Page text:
Some feel that there may be a link between benzos and depression. It makes sense, given the drug’s ability to make people feel more sedated. After all, depression is a mood disorder that can make people lose interest in activities. People with depression might feel sad or hopeless, get frustrated about a variety of matters, and have a hard time getting pleasure out of activities that they used to enjoy. Further, depression is linked with a lack of energy, abnormal sleeping habits, and subdued body movement. In addition, people with a depression disorder might experience back pain, headaches, and trouble concentrating, and they might have suicidal thoughts. 

Many of the symptoms of depression are associated with the use of benzodiazepine. In other words, benzos are prescribed to make people feel more calm, but if they feel too calm or sedated, they might show signs of depression. Therefore, it might not be too much of a stretch to presume that using benzos can cause depression.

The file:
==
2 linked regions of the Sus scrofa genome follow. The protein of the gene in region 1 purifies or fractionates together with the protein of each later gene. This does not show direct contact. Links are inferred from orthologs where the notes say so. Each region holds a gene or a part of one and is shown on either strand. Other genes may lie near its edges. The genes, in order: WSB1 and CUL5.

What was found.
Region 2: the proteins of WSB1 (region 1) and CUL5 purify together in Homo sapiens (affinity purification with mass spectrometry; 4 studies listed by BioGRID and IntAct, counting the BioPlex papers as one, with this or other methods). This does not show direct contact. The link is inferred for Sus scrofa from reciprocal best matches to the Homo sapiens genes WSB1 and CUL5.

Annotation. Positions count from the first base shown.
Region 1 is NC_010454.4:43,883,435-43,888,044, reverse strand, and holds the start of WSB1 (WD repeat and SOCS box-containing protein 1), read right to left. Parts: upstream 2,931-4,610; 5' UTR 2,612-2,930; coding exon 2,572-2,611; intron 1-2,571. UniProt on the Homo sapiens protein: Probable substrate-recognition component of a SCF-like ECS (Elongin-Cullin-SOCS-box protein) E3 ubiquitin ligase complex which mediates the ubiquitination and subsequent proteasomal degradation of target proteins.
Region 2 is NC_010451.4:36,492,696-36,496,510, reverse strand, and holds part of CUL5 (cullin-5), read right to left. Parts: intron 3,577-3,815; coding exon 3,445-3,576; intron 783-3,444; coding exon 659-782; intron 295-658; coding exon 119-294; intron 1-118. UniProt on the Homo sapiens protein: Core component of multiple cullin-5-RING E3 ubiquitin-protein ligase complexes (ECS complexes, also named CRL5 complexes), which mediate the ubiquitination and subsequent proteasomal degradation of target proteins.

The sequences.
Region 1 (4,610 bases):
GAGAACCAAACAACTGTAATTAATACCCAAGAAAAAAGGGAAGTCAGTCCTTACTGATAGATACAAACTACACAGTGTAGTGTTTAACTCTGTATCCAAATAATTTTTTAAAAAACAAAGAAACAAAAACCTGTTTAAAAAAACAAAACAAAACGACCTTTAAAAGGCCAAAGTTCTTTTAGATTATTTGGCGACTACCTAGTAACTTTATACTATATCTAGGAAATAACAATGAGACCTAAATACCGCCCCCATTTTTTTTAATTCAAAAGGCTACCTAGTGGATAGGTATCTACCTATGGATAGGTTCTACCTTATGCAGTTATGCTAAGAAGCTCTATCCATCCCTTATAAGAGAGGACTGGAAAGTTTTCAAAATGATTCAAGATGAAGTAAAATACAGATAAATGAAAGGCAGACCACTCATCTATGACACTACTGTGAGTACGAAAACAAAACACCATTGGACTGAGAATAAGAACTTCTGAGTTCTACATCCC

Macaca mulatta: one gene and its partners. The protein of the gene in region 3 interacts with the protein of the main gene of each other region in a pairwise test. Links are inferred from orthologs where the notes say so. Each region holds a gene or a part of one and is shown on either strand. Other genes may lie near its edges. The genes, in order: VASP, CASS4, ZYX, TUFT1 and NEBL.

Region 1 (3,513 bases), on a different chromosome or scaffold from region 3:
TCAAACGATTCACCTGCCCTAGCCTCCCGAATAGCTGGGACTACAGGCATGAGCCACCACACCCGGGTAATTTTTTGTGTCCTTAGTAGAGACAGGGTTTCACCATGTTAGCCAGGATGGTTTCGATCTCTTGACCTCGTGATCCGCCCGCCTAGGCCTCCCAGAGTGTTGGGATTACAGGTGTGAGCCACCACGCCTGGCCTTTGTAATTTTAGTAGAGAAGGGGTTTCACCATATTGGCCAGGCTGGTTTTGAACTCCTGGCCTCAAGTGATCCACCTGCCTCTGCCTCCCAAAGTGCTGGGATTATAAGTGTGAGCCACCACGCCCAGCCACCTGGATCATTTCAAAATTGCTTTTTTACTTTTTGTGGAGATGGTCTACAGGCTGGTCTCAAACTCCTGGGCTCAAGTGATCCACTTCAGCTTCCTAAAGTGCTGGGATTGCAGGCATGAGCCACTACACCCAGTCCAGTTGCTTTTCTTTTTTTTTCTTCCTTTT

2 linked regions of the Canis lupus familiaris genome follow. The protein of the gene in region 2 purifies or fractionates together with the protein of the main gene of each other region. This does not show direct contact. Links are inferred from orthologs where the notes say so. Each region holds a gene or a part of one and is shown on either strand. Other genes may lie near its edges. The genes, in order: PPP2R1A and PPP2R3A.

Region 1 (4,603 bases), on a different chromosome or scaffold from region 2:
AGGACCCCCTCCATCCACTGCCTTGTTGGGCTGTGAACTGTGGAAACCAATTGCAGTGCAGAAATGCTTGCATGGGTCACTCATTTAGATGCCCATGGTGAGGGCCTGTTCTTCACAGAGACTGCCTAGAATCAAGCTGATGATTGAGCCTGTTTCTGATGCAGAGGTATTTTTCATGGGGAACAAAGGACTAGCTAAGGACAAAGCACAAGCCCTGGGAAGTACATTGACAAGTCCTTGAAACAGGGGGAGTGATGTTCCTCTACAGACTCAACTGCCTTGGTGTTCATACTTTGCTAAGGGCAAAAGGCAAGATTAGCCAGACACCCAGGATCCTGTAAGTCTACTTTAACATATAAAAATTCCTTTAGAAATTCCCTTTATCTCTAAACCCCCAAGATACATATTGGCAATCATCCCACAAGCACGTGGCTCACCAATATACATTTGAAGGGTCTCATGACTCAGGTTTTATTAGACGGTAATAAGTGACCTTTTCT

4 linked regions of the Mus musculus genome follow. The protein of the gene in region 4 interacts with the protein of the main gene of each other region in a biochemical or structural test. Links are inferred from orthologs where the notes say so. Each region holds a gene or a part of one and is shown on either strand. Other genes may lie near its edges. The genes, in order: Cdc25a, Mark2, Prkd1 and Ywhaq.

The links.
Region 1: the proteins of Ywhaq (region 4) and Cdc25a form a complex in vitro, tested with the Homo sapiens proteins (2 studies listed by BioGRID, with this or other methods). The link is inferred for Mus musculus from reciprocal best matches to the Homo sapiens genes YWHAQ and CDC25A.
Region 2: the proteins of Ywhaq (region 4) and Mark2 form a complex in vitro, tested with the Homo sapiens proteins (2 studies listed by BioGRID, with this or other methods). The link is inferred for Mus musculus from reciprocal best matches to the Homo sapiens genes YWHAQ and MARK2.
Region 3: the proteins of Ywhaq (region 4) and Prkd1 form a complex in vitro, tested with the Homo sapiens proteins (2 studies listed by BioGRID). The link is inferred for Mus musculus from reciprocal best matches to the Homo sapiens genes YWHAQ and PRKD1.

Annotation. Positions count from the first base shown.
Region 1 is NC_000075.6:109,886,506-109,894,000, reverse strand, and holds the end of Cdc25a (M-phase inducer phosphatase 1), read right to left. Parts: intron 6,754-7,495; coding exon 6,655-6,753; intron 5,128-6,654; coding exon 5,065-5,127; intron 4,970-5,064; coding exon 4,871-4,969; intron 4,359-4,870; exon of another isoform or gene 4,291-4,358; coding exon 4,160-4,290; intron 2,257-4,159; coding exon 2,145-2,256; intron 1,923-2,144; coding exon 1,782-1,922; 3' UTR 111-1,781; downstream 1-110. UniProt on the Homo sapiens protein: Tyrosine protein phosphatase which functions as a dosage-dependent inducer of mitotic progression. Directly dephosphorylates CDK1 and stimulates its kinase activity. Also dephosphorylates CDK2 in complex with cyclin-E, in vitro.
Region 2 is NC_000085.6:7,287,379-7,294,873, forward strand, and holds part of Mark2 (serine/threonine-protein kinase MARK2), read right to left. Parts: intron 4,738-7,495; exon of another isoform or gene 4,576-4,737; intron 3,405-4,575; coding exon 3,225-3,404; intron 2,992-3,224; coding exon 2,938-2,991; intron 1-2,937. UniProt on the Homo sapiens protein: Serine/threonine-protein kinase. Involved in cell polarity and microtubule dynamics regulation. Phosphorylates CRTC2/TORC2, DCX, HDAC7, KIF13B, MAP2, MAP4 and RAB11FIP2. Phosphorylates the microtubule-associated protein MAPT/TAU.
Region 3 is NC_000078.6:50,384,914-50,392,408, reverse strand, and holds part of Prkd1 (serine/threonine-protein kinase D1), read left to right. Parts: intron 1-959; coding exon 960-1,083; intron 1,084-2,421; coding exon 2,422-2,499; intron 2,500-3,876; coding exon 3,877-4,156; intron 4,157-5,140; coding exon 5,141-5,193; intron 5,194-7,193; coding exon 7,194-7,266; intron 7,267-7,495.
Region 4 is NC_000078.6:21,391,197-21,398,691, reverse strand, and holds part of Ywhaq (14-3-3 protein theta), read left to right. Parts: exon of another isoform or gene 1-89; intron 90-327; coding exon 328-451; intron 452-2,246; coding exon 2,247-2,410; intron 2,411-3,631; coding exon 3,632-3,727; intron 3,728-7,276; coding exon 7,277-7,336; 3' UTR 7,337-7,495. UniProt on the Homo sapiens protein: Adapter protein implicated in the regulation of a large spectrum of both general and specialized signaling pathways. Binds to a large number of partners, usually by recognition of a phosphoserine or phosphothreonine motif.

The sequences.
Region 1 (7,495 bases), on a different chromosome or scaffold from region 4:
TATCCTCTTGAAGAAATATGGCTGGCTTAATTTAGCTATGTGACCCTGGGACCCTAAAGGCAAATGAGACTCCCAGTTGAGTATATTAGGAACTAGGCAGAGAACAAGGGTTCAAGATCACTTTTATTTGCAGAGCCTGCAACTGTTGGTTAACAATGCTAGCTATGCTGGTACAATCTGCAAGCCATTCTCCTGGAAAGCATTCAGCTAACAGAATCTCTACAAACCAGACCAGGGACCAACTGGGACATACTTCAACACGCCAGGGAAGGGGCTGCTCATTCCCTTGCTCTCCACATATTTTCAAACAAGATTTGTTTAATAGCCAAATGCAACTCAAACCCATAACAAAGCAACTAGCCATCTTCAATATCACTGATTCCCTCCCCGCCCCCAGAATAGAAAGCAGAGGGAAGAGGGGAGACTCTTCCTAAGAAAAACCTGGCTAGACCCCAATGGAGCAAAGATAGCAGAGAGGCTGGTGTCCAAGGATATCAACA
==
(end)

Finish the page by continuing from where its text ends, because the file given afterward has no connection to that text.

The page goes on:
While there could be some concerns about any potential causal relationship, it’s important to highlight that it’s not exactly clear if benzos directly cause depression. If anything, stopping the use of benzos like Xanax may lead to depression, but it might not be the case that the medication itself causes depression. Regardless of any question regarding causal links, people need to be careful when taking benzos. Taking too much of this kind of drug can lead to a dependency issue, and when benzos are no longer taken, a number of significant problems could arise.

For instance, if you take a close look at a Valium bottle, you’ll see that there’s a danger of respiratory depression if it’s used along with an opioid. Respiratory depression is different than depression, and it refers to slow or shallow breathing rather than feelings of sadness or loss of interest in activities.